Mon Idole

The focus of “Mon Idole” is on Bastien (Canet), a lowly technician on “Take Out the Tissues,” one of the top shows on French TV. Bastien also works as the assistant to Phillipe Letzger (Philippe Lefebvre), the bastard child of Oprah Winfrey and Morton Downey Jr. host of “Tissues,” regularly finding himself humiliated by his boss, if only to allow himself access to his idol, the show’s legendary producer Jean-Louis Broustal (Francois Berleand). After work one Friday afternoon, Broustal invites Bastien out to his home in the country to discuss the concept for a new show Bastien recently pitched to Broustal. The pair arrives at the resplendently designed country home, where Bastien is introduced to Clara (Kruger), Broustal’s sexy young wife, who takes hospitality to new levels. Thus, the wheels are set in motion for Bastien’s temptation. Broustal will give the young lad the chance to host the new show, if only Bastien will agree to a unique personal services contract. When Bastien declines to participate, he finds himself not only out of a job but on the run for his life.

If there is anything remotely interesting concerning “Mon Idole,” besides the lovely Ms. Kruger, is the lengths director/co-writer/star Canet allowed his character to be shamed. Very few American stars would ever allow these kinds of moral degradations to be foisted upon them, let alone create them to be done to themselves, so Canet must be applauded for that. However, the bulk of the film is an uninteresting mess. As a satire on the reality television craze, it comes nowhere near the absurdity of most shows on the air, making its condemnation worthless in comparison. As a statement on the lack of morality in the entertainment industry, it pales in comparison to the savage beatings given by the likes of Paddy Chayefsky and Woody Allen. And as a first time director, Canet shows no kind of personal style that helped give neophyte directors like Quentin Tarantino and Paul Thomas Anderson a fan base through their debuts.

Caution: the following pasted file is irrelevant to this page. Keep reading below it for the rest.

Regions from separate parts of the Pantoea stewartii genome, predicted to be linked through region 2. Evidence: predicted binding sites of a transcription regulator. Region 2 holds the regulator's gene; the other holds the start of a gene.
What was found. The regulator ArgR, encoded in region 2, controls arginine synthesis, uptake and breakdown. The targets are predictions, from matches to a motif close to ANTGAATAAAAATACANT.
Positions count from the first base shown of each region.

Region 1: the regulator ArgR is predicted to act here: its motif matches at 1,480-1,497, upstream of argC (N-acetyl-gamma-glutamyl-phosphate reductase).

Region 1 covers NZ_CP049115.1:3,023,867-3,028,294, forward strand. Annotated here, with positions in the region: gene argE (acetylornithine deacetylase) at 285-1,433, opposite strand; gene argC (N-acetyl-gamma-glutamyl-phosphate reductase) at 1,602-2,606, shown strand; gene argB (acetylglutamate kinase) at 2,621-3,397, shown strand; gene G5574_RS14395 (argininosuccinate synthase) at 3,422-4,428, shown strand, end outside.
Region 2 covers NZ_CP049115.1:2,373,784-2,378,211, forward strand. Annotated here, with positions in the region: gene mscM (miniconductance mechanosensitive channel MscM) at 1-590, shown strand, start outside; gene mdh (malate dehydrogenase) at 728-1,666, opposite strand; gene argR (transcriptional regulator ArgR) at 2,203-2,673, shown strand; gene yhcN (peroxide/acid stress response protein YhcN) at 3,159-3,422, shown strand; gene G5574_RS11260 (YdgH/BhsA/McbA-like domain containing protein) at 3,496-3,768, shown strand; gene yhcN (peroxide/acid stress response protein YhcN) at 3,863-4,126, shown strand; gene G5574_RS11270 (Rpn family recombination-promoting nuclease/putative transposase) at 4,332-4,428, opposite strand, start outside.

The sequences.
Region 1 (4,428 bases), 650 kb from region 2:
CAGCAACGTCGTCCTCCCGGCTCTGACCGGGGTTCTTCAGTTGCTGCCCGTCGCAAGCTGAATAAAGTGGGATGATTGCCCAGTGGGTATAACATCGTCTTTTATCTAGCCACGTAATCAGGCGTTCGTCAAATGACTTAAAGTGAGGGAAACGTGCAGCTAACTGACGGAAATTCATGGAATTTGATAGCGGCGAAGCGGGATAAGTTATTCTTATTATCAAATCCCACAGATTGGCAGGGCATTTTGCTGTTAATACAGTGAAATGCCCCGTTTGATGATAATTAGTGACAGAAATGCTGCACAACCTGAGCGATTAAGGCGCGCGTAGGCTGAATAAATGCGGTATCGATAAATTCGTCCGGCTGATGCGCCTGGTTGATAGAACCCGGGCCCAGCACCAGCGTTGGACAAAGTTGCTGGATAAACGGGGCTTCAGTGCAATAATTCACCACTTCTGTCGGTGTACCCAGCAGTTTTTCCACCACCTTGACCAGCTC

I give “Mon Idole” a C for effort and a D for execution.

“Mon Idole” Scorecard
Director: Guillaume Canet
Writers: Guillaume Canet, Philippe Lefebvre
Producer: Alain Attal
Cinematography: Christophe Offenstein
Featuring: Francois Berleand, Guillaume Canet, Diane Kruger, Philippe Lefebvre
MPAA Rating: Not rated by the MPAA
Running Time: 110 minutes
Aspect Ratio: Flat (1.85:1)
Sound Format: Dolby Digital, DTS

Rating: D
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